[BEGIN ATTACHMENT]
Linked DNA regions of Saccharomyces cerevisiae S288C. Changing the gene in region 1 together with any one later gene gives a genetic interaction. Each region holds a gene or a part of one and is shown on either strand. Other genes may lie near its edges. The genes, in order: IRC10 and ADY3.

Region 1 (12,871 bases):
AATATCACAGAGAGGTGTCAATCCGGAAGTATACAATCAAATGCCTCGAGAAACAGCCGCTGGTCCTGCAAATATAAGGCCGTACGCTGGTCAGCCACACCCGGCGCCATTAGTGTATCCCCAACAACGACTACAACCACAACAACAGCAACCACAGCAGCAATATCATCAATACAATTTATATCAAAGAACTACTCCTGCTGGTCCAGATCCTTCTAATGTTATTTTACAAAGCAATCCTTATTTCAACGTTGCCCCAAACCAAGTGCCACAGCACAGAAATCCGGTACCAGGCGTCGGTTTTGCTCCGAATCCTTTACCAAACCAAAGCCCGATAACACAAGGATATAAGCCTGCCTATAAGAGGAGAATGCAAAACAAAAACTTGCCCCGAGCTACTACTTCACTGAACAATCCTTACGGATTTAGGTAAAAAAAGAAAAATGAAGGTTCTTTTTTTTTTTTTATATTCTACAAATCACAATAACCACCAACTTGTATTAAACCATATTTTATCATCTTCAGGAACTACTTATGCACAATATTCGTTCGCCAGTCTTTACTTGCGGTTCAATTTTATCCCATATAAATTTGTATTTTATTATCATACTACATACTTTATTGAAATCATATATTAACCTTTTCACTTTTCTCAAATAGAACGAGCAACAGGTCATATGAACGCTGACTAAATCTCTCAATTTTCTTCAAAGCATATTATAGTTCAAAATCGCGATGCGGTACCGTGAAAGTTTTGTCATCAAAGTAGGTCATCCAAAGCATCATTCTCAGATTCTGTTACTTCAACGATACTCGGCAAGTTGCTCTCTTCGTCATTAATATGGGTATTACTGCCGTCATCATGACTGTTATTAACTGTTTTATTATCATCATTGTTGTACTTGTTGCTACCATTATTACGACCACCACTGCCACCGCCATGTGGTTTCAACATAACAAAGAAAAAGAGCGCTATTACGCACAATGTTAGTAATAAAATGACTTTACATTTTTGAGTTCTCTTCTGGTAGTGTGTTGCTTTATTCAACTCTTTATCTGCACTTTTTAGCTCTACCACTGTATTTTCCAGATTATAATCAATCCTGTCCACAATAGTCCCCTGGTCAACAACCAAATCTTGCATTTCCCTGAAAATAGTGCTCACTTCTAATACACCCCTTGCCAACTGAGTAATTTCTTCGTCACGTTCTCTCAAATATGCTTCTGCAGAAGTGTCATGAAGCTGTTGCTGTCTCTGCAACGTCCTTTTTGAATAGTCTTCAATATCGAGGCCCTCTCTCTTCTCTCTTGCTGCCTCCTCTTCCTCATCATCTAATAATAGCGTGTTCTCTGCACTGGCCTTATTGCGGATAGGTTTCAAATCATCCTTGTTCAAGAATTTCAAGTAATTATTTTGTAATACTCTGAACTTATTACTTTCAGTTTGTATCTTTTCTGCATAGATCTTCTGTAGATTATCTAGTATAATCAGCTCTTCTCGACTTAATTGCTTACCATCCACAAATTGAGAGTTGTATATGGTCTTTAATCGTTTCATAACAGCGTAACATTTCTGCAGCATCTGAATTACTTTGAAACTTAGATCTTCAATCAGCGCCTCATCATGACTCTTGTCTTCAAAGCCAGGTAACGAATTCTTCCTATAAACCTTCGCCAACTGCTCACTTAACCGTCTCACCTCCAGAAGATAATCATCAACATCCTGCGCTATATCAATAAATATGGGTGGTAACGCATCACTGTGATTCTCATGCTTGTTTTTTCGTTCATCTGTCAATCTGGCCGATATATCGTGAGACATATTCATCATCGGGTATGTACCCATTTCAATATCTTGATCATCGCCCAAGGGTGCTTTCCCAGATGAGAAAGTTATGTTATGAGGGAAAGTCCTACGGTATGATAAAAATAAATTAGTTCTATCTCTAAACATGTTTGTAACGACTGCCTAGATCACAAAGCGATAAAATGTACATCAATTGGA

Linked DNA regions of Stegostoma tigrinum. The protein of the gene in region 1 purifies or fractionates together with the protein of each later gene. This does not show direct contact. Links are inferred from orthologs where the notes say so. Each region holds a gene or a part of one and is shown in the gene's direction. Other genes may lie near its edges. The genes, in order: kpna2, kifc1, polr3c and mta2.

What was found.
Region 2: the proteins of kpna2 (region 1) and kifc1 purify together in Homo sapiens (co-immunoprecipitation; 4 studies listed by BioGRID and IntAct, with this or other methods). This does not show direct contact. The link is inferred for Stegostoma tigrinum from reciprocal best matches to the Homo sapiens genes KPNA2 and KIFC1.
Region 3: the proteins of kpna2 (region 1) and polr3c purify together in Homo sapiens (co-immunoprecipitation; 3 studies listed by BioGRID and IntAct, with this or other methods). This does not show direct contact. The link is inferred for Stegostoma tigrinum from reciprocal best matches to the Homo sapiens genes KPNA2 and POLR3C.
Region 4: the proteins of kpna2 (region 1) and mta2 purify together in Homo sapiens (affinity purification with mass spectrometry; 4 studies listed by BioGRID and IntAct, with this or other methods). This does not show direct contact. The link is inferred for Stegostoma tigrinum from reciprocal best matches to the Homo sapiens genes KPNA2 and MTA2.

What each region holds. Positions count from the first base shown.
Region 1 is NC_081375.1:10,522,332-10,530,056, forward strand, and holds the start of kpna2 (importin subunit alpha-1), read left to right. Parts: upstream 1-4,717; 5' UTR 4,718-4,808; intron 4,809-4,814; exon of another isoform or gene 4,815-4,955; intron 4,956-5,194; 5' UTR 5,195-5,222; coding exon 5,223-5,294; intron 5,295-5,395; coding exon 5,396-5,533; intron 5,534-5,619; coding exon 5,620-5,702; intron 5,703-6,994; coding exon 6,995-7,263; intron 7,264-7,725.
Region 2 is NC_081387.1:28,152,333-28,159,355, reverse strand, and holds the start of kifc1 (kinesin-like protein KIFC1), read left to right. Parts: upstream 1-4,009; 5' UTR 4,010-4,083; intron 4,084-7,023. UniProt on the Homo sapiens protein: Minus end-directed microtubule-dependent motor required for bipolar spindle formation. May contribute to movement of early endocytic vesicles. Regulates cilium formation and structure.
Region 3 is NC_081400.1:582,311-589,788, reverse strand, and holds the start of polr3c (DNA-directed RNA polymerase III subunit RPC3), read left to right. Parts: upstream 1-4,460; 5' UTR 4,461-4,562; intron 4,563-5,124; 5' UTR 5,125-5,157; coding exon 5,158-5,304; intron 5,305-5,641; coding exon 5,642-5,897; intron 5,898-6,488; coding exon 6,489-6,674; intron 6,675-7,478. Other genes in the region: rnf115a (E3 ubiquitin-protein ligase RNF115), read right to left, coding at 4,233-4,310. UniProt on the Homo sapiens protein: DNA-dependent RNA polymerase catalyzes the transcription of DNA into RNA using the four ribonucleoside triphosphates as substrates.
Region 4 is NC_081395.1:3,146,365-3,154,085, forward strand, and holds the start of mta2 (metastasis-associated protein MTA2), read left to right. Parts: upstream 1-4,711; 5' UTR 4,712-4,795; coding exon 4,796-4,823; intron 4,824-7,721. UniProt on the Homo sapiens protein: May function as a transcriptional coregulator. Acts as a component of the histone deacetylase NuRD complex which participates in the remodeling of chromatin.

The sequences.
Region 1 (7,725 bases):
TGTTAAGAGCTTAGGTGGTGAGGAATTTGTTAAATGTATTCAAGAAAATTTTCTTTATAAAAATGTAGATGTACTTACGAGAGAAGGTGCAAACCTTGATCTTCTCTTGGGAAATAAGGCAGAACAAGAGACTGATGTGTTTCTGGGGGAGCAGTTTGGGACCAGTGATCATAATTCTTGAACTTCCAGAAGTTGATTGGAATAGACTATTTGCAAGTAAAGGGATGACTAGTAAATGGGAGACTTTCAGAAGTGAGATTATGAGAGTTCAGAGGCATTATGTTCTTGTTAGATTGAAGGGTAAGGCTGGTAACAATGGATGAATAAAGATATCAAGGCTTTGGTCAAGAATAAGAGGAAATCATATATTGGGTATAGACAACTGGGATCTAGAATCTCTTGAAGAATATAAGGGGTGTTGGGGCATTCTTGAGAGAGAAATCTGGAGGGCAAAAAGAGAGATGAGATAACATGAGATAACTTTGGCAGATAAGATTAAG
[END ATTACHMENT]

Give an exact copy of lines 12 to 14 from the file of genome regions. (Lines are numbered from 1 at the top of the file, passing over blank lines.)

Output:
Region 3 is NC_081400.1:582,311-589,788, reverse strand, and holds the start of polr3c (DNA-directed RNA polymerase III subunit RPC3), read left to right. Parts: upstream 1-4,460; 5' UTR 4,461-4,562; intron 4,563-5,124; 5' UTR 5,125-5,157; coding exon 5,158-5,304; intron 5,305-5,641; coding exon 5,642-5,897; intron 5,898-6,488; coding exon 6,489-6,674; intron 6,675-7,478. Other genes in the region: rnf115a (E3 ubiquitin-protein ligase RNF115), read right to left, coding at 4,233-4,310. UniProt on the Homo sapiens protein: DNA-dependent RNA polymerase catalyzes the transcription of DNA into RNA using the four ribonucleoside triphosphates as substrates.
Region 4 is NC_081395.1:3,146,365-3,154,085, forward strand, and holds the start of mta2 (metastasis-associated protein MTA2), read left to right. Parts: upstream 1-4,711; 5' UTR 4,712-4,795; coding exon 4,796-4,823; intron 4,824-7,721. UniProt on the Homo sapiens protein: May function as a transcriptional coregulator. Acts as a component of the histone deacetylase NuRD complex which participates in the remodeling of chromatin.

The sequences.